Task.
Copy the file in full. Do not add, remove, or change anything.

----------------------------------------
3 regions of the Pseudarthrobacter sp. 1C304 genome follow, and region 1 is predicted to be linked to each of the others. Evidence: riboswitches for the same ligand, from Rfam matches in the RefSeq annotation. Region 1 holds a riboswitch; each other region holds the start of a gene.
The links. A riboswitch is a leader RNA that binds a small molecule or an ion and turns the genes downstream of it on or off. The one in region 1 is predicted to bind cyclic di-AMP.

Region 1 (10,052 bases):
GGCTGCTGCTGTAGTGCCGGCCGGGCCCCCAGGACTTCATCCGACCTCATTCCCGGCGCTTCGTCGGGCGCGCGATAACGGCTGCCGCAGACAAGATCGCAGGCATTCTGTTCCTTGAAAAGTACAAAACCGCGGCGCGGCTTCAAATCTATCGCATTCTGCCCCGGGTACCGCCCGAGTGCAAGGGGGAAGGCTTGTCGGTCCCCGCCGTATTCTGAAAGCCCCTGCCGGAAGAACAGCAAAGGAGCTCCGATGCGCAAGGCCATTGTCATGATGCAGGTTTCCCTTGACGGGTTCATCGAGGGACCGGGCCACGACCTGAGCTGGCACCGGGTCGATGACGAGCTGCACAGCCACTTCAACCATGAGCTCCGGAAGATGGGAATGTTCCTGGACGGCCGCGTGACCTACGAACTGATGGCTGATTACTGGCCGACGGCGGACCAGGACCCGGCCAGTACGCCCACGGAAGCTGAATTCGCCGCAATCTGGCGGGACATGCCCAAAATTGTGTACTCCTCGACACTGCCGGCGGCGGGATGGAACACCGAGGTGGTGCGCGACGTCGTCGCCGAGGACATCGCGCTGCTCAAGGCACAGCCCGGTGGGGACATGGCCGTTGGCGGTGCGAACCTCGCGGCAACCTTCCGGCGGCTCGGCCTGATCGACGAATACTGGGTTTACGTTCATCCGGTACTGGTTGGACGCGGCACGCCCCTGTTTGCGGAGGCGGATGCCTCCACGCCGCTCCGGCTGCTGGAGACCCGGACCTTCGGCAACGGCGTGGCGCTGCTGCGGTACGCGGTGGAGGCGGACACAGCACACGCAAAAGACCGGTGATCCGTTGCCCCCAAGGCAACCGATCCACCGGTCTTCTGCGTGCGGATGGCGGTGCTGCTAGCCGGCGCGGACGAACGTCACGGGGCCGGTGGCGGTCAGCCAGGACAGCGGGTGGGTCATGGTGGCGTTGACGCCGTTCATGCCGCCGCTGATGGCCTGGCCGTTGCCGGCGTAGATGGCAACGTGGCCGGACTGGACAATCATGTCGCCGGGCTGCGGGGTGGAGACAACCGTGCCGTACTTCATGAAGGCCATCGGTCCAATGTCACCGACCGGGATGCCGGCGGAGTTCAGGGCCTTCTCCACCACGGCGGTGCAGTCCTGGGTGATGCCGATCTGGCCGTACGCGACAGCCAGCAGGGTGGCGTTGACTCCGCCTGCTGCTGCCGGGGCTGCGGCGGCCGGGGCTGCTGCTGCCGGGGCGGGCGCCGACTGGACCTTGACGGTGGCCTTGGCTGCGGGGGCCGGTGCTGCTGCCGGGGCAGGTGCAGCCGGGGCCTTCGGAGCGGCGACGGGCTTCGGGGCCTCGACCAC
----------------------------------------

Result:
3 regions of the Pseudarthrobacter sp. 1C304 genome follow, and region 1 is predicted to be linked to each of the others. Evidence: riboswitches for the same ligand, from Rfam matches in the RefSeq annotation. Region 1 holds a riboswitch; each other region holds the start of a gene.
The links. A riboswitch is a leader RNA that binds a small molecule or an ion and turns the genes downstream of it on or off. The one in region 1 is predicted to bind cyclic di-AMP.

Region 1 (10,052 bases):
GGCTGCTGCTGTAGTGCCGGCCGGGCCCCCAGGACTTCATCCGACCTCATTCCCGGCGCTTCGTCGGGCGCGCGATAACGGCTGCCGCAGACAAGATCGCAGGCATTCTGTTCCTTGAAAAGTACAAAACCGCGGCGCGGCTTCAAATCTATCGCATTCTGCCCCGGGTACCGCCCGAGTGCAAGGGGGAAGGCTTGTCGGTCCCCGCCGTATTCTGAAAGCCCCTGCCGGAAGAACAGCAAAGGAGCTCCGATGCGCAAGGCCATTGTCATGATGCAGGTTTCCCTTGACGGGTTCATCGAGGGACCGGGCCACGACCTGAGCTGGCACCGGGTCGATGACGAGCTGCACAGCCACTTCAACCATGAGCTCCGGAAGATGGGAATGTTCCTGGACGGCCGCGTGACCTACGAACTGATGGCTGATTACTGGCCGACGGCGGACCAGGACCCGGCCAGTACGCCCACGGAAGCTGAATTCGCCGCAATCTGGCGGGACATGCCCAAAATTGTGTACTCCTCGACACTGCCGGCGGCGGGATGGAACACCGAGGTGGTGCGCGACGTCGTCGCCGAGGACATCGCGCTGCTCAAGGCACAGCCCGGTGGGGACATGGCCGTTGGCGGTGCGAACCTCGCGGCAACCTTCCGGCGGCTCGGCCTGATCGACGAATACTGGGTTTACGTTCATCCGGTACTGGTTGGACGCGGCACGCCCCTGTTTGCGGAGGCGGATGCCTCCACGCCGCTCCGGCTGCTGGAGACCCGGACCTTCGGCAACGGCGTGGCGCTGCTGCGGTACGCGGTGGAGGCGGACACAGCACACGCAAAAGACCGGTGATCCGTTGCCCCCAAGGCAACCGATCCACCGGTCTTCTGCGTGCGGATGGCGGTGCTGCTAGCCGGCGCGGACGAACGTCACGGGGCCGGTGGCGGTCAGCCAGGACAGCGGGTGGGTCATGGTGGCGTTGACGCCGTTCATGCCGCCGCTGATGGCCTGGCCGTTGCCGGCGTAGATGGCAACGTGGCCGGACTGGACAATCATGTCGCCGGGCTGCGGGGTGGAGACAACCGTGCCGTACTTCATGAAGGCCATCGGTCCAATGTCACCGACCGGGATGCCGGCGGAGTTCAGGGCCTTCTCCACCACGGCGGTGCAGTCCTGGGTGATGCCGATCTGGCCGTACGCGACAGCCAGCAGGGTGGCGTTGACTCCGCCTGCTGCTGCCGGGGCTGCGGCGGCCGGGGCTGCTGCTGCCGGGGCGGGCGCCGACTGGACCTTGACGGTGGCCTTGGCTGCGGGGGCCGGTGCTGCTGCCGGGGCAGGTGCAGCCGGGGCCTTCGGAGCGGCGACGGGCTTCGGGGCCTCGACCAC